these men in the flower of youth were thrown into the most extreme inhumanity. so much so that those who will come out of this hell, the hell of war, will barely be able to speak about it. and yet, 100 years later, we did not forget. throughout the years. generation after generation, our nations have worked to honor their memories. they maintained their memories and doing this, they managed to find their way to peace. so we can say that their sacrifice, which still troubles us, has not been in vain. let us pursue our commemorations again and again so that our humanity never stops its progress, welcome to belleau and have an unforgettable memorial
[ speaking french ] >> translator: knight of the legion of honor awarded the french military medal cited in dispatches four times, paul richarme, was training ton a priest, he served in france's 152nd regiment battalion. for the entire did your ration of the first world war. thanks to the respective offered by a stretcher bearer, he wrote everything he saw, felt and understood, every day, very simply. listen to this man telling of the difficult days in belleau wood. friday may 31st, we get up early, it's a wonderful day, and there's still no cannon fire as if we weren't on the front line.
10:00, soldiers from all units are falling back, we ask them, have you been relieved? one of them answers, yes, by the germans, indeed in the distance, we can see the iron gray uniforms. soon we start seeing the gunshots. the battle is raging. our machine guns chatter. we have wounded. lieutenant guerlain is killed with the fifth company, his orderly has both lungs pierced bay bullet. we give him injections without much hope of saving him. sunday june 2, we are woken by the coldest of the morning, the sky is cloudless. it looks like it will be a hot day. german planes started flying over us. on the road, a poor old woman is fleeing with her husband and a goat. and they stayed until the last minute. we have received orders to stop falling back to hold our positions at any cost.
6:00 in the evening, i have gone back to the embankment, a barrage begins on the lines with mortar fire and shelling, how road is the target. shells pass over its top and explode, just a few yards from us. 7:00 in the evening, the attack begins, shelling gets more intense, the germans stream out of torsey. 8:00, we fall back. the sixth company is coming towards me. it's a sight worth seeing, they're all walking like infantry men. the sixth goes into the woods, i follow. the woods are dense, we get hooked on undergrowth everywhere. we arrive on a plateau. this is where the battalion is taking position. an american regiment takes up position in front of us, at the edge of the woods, we think we're being relieved. 10:00 in the evening, we leave our bags, the officers hand over their horses to the orderlies,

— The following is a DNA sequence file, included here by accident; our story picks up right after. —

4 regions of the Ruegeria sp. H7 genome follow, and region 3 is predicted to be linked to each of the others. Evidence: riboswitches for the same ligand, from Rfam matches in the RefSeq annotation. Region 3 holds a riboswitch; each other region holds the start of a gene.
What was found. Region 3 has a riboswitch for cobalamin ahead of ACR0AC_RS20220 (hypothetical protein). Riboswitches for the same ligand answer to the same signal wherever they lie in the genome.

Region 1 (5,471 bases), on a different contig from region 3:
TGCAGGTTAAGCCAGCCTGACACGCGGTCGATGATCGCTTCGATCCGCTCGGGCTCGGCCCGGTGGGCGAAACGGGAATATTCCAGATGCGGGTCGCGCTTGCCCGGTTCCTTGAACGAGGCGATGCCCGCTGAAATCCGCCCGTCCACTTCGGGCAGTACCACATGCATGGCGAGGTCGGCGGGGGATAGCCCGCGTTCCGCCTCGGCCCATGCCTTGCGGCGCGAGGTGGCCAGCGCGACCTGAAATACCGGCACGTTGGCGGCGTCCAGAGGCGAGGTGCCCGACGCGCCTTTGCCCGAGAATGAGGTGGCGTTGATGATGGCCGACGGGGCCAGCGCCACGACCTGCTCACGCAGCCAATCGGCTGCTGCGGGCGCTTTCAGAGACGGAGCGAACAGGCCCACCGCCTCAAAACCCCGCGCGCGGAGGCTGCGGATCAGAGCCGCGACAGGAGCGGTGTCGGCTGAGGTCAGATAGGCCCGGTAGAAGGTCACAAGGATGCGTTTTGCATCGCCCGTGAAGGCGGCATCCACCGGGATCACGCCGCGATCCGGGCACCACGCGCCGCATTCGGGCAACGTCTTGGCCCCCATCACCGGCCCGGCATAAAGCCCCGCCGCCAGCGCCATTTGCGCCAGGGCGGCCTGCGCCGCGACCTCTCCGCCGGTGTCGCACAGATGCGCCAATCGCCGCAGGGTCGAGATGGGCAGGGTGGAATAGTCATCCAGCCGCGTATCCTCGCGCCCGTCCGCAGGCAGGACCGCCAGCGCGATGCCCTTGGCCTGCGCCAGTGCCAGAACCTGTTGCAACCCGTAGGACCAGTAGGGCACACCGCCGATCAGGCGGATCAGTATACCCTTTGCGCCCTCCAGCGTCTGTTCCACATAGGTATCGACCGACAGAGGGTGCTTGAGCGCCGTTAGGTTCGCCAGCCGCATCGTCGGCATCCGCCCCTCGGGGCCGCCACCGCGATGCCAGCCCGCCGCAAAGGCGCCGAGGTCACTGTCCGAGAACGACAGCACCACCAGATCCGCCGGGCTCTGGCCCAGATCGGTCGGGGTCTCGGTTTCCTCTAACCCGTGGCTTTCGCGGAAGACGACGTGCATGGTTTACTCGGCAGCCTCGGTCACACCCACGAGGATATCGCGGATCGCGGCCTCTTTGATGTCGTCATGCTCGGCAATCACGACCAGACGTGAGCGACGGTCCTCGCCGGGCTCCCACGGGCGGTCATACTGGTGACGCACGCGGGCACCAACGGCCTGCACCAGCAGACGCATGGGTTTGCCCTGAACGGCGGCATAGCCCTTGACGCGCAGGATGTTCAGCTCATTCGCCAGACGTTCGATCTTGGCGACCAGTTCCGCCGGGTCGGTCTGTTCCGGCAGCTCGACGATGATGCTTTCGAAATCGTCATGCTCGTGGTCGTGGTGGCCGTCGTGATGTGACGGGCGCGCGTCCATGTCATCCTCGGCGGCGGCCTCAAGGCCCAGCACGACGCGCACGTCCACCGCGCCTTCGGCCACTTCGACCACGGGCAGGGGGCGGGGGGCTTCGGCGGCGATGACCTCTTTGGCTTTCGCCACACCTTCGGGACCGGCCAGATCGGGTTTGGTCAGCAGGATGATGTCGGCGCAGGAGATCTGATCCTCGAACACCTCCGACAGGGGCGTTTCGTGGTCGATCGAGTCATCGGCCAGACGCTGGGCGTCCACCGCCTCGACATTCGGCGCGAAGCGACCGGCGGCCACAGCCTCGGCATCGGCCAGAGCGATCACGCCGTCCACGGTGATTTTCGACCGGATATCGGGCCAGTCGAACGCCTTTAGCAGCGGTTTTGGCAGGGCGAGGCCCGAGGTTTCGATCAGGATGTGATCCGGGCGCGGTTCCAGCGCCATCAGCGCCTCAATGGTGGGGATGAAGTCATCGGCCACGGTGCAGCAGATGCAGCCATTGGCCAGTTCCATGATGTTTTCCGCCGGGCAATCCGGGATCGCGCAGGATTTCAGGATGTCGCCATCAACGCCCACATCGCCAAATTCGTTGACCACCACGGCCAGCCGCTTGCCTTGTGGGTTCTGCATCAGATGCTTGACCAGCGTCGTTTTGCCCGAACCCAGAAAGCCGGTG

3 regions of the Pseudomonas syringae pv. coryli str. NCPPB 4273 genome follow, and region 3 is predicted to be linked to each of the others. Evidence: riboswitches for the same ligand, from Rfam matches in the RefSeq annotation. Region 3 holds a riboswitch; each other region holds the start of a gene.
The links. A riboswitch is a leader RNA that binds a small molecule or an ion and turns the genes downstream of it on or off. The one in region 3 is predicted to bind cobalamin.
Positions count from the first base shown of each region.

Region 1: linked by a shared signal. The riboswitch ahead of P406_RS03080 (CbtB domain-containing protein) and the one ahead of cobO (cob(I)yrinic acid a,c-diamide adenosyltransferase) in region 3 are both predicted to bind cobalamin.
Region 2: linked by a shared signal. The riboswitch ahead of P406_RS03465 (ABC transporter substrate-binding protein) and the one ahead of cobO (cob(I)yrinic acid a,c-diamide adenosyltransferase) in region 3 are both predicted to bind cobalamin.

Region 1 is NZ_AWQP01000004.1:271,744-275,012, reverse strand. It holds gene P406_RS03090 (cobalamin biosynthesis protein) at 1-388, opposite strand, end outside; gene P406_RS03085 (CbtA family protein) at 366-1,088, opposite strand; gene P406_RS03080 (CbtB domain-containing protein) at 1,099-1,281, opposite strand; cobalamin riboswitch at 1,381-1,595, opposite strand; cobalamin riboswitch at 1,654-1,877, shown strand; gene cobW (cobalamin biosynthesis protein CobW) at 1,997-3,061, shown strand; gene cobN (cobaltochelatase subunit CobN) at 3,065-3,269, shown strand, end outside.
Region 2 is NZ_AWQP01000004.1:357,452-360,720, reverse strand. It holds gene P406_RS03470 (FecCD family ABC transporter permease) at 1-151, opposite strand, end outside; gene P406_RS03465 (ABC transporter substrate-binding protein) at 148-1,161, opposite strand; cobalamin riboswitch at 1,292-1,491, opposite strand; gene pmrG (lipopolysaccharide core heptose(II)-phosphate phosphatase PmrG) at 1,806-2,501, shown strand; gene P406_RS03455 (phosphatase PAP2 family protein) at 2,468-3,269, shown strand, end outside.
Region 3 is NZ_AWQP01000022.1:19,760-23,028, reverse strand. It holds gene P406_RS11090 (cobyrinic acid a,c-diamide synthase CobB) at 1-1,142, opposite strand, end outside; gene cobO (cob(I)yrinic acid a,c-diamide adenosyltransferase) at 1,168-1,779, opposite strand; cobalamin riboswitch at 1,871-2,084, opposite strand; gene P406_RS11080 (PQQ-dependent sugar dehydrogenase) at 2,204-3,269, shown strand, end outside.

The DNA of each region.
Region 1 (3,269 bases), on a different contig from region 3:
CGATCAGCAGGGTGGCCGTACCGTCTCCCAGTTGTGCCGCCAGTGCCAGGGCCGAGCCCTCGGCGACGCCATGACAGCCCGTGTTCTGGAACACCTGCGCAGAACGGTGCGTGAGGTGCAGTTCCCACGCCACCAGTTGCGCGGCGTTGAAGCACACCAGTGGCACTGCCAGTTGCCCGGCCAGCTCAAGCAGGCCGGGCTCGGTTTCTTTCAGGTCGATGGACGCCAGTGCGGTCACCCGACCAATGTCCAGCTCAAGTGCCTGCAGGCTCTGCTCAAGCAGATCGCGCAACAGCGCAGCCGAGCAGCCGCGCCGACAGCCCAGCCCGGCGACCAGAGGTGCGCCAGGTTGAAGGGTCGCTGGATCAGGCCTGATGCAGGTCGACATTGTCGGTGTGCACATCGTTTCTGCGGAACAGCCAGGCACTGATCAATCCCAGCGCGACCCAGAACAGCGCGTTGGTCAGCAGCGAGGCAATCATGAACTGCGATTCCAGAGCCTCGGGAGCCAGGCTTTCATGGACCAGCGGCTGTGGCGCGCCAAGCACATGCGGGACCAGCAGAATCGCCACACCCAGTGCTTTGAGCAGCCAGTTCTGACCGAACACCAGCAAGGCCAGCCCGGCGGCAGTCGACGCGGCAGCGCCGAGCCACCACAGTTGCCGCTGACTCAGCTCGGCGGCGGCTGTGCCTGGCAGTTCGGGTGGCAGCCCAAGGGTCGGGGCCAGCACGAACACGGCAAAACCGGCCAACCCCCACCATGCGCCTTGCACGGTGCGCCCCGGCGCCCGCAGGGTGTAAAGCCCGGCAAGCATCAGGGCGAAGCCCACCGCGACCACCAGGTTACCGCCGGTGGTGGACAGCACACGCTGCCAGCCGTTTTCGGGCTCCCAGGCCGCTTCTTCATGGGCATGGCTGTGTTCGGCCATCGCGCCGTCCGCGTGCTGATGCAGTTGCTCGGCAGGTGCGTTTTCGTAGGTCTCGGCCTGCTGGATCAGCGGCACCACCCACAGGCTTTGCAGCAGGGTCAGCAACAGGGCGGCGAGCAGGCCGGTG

we begin to understand we won't be relieved this time. we're probably going to attack. monday june 3, 6:00, we must engage the enemy. the entire battalion comes out of the woods, we so exhausted that we walk dumbly, resigned. we advance 100 yards at the most and then the german machine guns hidden in the wheat fields spatter us with bullets. the enemy blitzes the edge of the woods. we have massive casualties. soon, all my stretcher bearers are busy carrying the wounded. midday, we're going to attack. about 100 american volunteers in shirt sleeves join us. the fifth company has an especially high number of wounded. the plateau in front of lucie is stiflingly hot. the track is blitzed with gas shells. a group of americans are torn to pieces on it. later in the evening, an american company approaches us. they have thefty spades and dig
deep trenches, they watch us and don't duck any more than we do when the shells whistle past. >> now deputy sergeant paul zimmerman of the 40th rifle regiment. >> translator: i'm sergeant paul zimmerman, first company, 40th regiment of riflemen. in two weeks i will be 25. one month from now, i will die in a field hospital. i have fought in other places, verdun. and on the marne. today i'm in belleau wood where
a wave of enemy forces is overwhelming the riflemen and will drown, one after the other. soon i will find myself and a handful of comrades surrounded. how can one stay alive in front of these soldiers? no, waves of grenades rain on these soldiers, a rifleman falls, on we go. we jump from rock to rock, from tree to tree. i hear a muffled cry from a comrade. they were still trying to hang on to life. and as the blood red sun sets behind the belleau wood, i hear screams between the trees. there i find the stretcher so endlessly slow. i cannot find rest. >> sergeant first class terrace witnessmer of the u.s. army will
provide ludger toussaint of the 26th division. good morning. please open your hearts for a few moments with me and reflect upon a young man who gave his life just over these hills. born five june, 1896, private ludgere toussaint hailed from vermont. he was a student of the middlebury college and joined the army at the age of 20 in 117. he served in the 102nd machine gun battalion of the 26th yankee division. his unit was one of the first to see direct action against the enemy. he wrote often to his friends and family as most men did. he was about two years ago that his family visited this cemetery and shared his story with us and it is thanks to them that i may share his story with all of you